In 1986, an Ocean Conservancy staffer was walking along the beach near Galveston, Texas, when she was taken aback by the amount of trash littering the coast. Determined to make a difference, she mobilized roughly 2,800 volunteers to pick up 124 tons of trash from a 122-mile stretch of shoreline.
“And the movement quickly spread from there,” says Amelia Montjoy, vice president of resource development, Ocean Conservancy.
In 1989, the cleanup went international with events in Canada and Mexico, and continues to gain momentum year after year. In 2012, more than 500,000 volunteers picked up 10 million pounds of trash – the equivalent weight of 10 Boeing 747 jumbo jets – from beaches, lakes and waterways as part of the International Coastal Cleanup (ICC).
The ICC inspires action to help remove trash and debris from waterways and change behaviors that allowed these items to reach the water in the first place. Ocean Conservancy stresses the notion that what falls from human hands can be prevented by human hands – and recorded for the benefit of the planet. That’s why volunteers serve as “citizen scientists” by cataloging every item collected. Ocean Conservancy then uses the data to produce the world’s only annual country-by-country, state-by-state index of the marine debris problem. They also compile an annual top 10 list of items collected.
The 28th annual International Coastal Cleanup is set for Sept. 21, 2013. We spoke with Montjoy to learn more about what is now the largest global volunteer effort on behalf of ocean health:
Every year, the total amount of trash collected seems to increase. Is the problem getting worse, or is the ICC movement simply growing?
It’s a conundrum. We want to pick up more trash every year, because that shows the movement is growing. On the other hand, we’d love to have a year where there is no trash at all to pick up. That would signal victory. While we don’t know the answer to your question, what we do know is that we could send volunteers out around the globe every day of the year and there would be debris to remove – either items overlooked from the day before or trash that has washed up or been dropped over the last 24 hours. We’re not solving the problem by having an event once a year, but we do believe that involving more people in the movement will make a dent in this pervasive issue – which threatens the survival of marine species and human health, and has a profoundly negative effect on coastal communities. That’s the only way we’ll keep the numbers from continuing to rise.
Every year, volunteers picked up everyday items like cigarette butts and food wrappers. What are some of the strangest finds?
Washing machines, furniture, tires, abandoned fishing gear, toilet seats, baby carriages… you name it. Our volunteers removed 117 mattresses last year, and in San Diego alone we retrieved more than 30 shopping carts. We find at least one proverbial kitchen sink every year. Our former president found one once and said, “Now we can’t say we pick up ‘everything but the kitchen sink…’ we have to say ‘everything including the kitchen sink.’”
What are some of the less-obvious ways trash in our waterways affects society?
There are enormous “hidden” costs associated with marine debris – from technology, manpower, waste removal, community recycling and recovery efforts, and more – particularly in coastal communities. All of these costs have to be passed on to the community. For example, the Los Angeles County Department of Public Works and Flood Control District spends $18 million each year on street sweeping, catch basin cleanouts and prevention and awareness efforts to keep trash from washing into the ocean.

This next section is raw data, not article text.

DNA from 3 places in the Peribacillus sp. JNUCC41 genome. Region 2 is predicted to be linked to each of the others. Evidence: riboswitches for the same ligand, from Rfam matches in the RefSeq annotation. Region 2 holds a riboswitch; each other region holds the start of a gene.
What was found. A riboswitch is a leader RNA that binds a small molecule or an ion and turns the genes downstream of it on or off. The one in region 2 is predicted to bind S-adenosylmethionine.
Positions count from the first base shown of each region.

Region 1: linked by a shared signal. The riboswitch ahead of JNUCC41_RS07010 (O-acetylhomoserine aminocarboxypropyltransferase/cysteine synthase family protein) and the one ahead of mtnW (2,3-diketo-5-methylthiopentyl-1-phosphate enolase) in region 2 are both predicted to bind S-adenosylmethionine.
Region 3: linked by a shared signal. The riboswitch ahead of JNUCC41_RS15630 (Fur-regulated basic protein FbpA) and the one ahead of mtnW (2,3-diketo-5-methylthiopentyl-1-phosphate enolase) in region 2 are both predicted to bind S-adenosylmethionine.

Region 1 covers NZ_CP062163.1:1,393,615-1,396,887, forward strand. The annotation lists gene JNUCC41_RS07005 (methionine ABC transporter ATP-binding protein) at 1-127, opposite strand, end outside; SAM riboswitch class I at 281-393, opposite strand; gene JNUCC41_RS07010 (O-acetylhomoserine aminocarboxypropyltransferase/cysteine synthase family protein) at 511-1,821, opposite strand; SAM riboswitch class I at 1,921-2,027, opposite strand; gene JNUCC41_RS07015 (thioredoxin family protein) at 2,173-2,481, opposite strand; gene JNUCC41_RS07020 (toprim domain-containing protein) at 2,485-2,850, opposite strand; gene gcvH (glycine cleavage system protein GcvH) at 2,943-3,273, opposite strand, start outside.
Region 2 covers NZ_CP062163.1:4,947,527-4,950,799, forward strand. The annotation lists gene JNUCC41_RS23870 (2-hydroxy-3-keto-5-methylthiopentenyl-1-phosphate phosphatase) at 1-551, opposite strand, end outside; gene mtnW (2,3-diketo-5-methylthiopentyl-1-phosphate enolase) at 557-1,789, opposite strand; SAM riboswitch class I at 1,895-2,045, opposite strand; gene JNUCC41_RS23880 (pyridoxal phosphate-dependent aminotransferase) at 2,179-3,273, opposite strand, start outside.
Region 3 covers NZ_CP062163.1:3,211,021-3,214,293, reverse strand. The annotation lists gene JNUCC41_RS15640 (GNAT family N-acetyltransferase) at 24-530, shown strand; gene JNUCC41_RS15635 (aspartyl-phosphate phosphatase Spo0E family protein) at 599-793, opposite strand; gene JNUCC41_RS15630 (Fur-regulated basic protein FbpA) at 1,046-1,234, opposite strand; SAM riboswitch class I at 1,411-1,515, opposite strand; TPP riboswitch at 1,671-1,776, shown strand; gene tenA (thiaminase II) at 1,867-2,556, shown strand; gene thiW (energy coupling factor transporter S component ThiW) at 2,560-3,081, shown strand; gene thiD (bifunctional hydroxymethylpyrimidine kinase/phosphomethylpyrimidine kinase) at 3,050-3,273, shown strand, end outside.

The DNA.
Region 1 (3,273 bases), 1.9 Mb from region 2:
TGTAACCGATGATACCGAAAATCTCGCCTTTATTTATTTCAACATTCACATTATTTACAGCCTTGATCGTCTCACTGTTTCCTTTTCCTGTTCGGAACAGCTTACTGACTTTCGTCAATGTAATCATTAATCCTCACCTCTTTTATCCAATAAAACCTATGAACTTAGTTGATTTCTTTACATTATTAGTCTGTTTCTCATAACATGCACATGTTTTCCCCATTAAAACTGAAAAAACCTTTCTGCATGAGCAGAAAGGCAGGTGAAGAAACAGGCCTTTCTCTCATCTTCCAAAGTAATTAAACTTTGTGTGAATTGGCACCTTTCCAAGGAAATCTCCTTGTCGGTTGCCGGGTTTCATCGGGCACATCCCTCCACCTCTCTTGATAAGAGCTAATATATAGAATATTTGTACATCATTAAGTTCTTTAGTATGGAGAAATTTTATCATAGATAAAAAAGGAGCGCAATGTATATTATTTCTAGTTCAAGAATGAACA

Each year, hundreds of thousands of volunteers gather to participate in ICC events. Many walk or hit the water in a boat, and others even don scuba gear for a 'deeper dive' into the issue. What are some of the more creative examples of recent cleanups?
Over the past year, we’ve participated in several helicopter-dependent cleanups in parts of Alaska where there are no roads. Our marine debris specialist recently went on an expedition on an old fishing boat where they used a crane to haul debris from the shores of pristine, untouched environments in Alaska where tsunami debris had washed up. And last year, our Bangladesh cleanup coordinator came to the U.S., hopped on a bicycle built for two and completed a 3,500-mile journey across the country to raise awareness about marine debris and recruit volunteers. We also have stories from all over the world of people who collect debris and turn what they find into art projects. Many are beautiful, and others are more “trashy” looking, I guess you’d say! There are many ways to get creative about garbage!
What steps can the average person – including those of us who are ‘landlocked’ – take to join the Trash-Free Seas movement?
There are very few people in the world without access to a waterway nearby – whether it’s an arroyo in New Mexico or a small stream in Georgia. But everyone – city dwellers included – can do their part to address the issue. Right here in Washington, D.C., signs on street sewers read, “This goes into the Chesapeake Bay.” We need to build awareness of the fact that trash is a human problem. It doesn’t fall from the sky; it falls from human hands, either blatantly or inadvertently. Nobody is immune to this problem, and everyone can have a hand in helping to alleviate it. Just as everyone can save energy by turning off the lights when they leave a room, everyone can pick up trash or change their behavior as it relates to disposing of trash and purchasing items that become trash.
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